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Saw that Cecil took the loss, although did not see or hear anything regarding the game. Is it the same old Brett – possibly the worst free agent signing in Cardinal history?
If Williams crowds his way into the picture, I love the problem we have.
In talking about O’Neill and Pham with speed, I should have clarified. I do not see O’Neill as being the base runner Tommy is. Pham will steal you a base 25 times a year. Not sure Ty will do that.
If O’Neill stays healthy, he should be able to increase his contact rate and hit for power. Tommy Pham was similar. He was striking out at an alarming rate early in the majors because he was playing sparingly, and tended to be injured a lot.
O’Neill reminds me some of Pham, with more power but less speed. Just needs the reps, which hopefully come if he is healthy.
The one thing about comparing players of different eras you can say is that the stars of yesterday would star today, and vice versa. If a guy was 10% better than league average in 1950, he would be that in 2020.
The greatest of the great would be great no matter what the era. There are a few examples that show that. Ted Williams was great in the late 1930s, and was great in the late 1950s. Stan was great in the ‘40s, and still had enough to pull the ball for a single in his very last at bat against the hard-throwing Jim Maloney in 1963.
The game has changed. Williams and Musial would strike out more today, but they would be the Mike Trout’s of baseball today if we could warp time in some manner and have them born some 60-70 years later. Likewise Trout would be the Babe Ruth/Jimmie Foxx of the ‘20s and ‘30s.
Although you cannot truly find a comparable Babe. He may never be duplicated – he started out as a Randy Johnson/Steve Carlton type and transformed into a Barry Bonds.
With names being thrown around like Garlic(k), Martini, and Cingrani, I am getting craving for a nice spaghetti dinner. 🙂
I have always liked Wong, since the day the club drafted him. He had the tools to be an excellent player at a key defensive position, and has grown into the role quite well.
I pegged him as our future lead-off hitter a few years back, but batting second is probably more appropriate at this point. His tenure on the club now puts him in a leadership position. He should build on last year and continue to be one of the best players on the team. Him and DeJong could end up being one of the best keystone combo’s the organization has ever had.
Cranny – the strategy in a DH league is in watching your pitcher even moreso than in a non-DH game. Jim Leyland, who managed in both leagues, said that it is actually tougher to manage in the AL because you never have that automatic pull-the-pitcher situation come up. So you and your pitching coach have to always be on guard and thinking “Do I send him back out there this inning, or go with a fresh arm”.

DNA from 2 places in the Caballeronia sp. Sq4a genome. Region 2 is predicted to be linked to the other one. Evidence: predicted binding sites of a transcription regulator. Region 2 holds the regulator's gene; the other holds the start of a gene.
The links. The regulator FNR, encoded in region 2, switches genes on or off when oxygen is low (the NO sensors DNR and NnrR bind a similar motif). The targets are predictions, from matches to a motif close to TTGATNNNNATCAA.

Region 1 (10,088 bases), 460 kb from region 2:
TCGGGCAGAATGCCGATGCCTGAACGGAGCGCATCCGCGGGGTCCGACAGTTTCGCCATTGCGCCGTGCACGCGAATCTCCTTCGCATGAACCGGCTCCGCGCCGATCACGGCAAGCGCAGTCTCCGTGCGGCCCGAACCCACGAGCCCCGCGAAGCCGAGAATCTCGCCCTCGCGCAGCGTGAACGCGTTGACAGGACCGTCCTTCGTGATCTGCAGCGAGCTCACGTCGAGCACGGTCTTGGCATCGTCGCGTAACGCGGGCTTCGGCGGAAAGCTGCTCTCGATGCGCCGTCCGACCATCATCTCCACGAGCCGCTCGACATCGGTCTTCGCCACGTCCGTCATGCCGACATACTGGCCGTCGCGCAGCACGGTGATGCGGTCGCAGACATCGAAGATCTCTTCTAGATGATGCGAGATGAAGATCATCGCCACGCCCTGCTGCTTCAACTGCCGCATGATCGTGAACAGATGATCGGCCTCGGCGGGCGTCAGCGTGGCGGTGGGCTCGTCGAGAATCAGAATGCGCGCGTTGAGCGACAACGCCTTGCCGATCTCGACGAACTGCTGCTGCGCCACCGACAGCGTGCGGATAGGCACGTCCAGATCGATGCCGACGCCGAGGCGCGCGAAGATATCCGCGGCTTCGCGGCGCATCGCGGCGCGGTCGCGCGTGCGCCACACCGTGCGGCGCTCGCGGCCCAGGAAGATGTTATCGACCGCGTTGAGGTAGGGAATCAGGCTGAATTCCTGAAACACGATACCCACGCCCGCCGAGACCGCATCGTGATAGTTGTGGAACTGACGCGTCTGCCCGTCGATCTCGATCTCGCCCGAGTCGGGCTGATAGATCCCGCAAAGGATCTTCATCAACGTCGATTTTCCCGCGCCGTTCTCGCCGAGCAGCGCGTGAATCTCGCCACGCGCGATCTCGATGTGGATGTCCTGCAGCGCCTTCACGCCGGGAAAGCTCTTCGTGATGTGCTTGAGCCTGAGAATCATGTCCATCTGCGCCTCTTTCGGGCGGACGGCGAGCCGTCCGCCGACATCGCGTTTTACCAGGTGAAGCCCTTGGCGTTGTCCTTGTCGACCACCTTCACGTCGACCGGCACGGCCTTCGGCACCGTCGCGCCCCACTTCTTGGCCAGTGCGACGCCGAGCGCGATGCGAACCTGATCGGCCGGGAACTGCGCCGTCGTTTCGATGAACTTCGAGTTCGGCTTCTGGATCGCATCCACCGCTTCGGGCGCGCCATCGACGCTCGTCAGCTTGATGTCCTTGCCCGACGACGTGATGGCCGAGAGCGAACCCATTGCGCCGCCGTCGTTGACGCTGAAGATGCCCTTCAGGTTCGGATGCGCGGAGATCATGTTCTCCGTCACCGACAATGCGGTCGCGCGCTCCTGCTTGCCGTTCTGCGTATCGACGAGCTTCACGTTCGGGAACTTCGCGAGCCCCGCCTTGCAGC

With the pitcher batting, the decision is often made for you. It’s a trade-off, as there are certainly times where your pitcher is going good in a close game, and then he comes up in a situation where a hit would mean a couple of runs. So you do not necessarily have that decision, although still you may encounter that in a DH game where perhaps a left-right advantage is an option.
There is plenty to question in both types of play. Personally in all sports I like the old style, where guys were more versatile. I liked it in football when the kicker was often also a position player. But sports naturally evolve into specialization. It’s a fact of life.
Great clarification stlcard25 – for some reason I was thinking it was a 3-out rule. 3 batters is not a big deal.
But again, all the gimmicks to speed up the game are not needed if they just kept the hitters in the box. This whole routine hitters go through stepping out of the box has had the most impact by far in extending games. I also think, although do not know for sure, that more foul balls are hit today than in the past.
With pitchers pretty much all fastball-slider guys today, and hitters mostly looking to hit home runs, I think that leads to fouling off more pitches. It certainly seems that way.
Lastly, the modern theory on hitting is to work deep into the count. So guys also tend to let more hittable pitches go by early in the count. Matt Carpenter is a prime example of this.
But still – make a rule that hitters have to stay in the box for say the first four pitches, unless they have a problem of some sort (dust in the eyes and that sort of thing). If the AB goes longer, maybe allow two step-outs from then until the plate appearance is over. None of this Skip Schumacher-step out every pitch-undo and redo the batting gloves-pause-step in routine.
Nice lefty bat off the bench. Pay no attention to his PH numbers from a year ago. Guys will be a roller coaster year to year in PH roles. What you did last year means nothing for this year.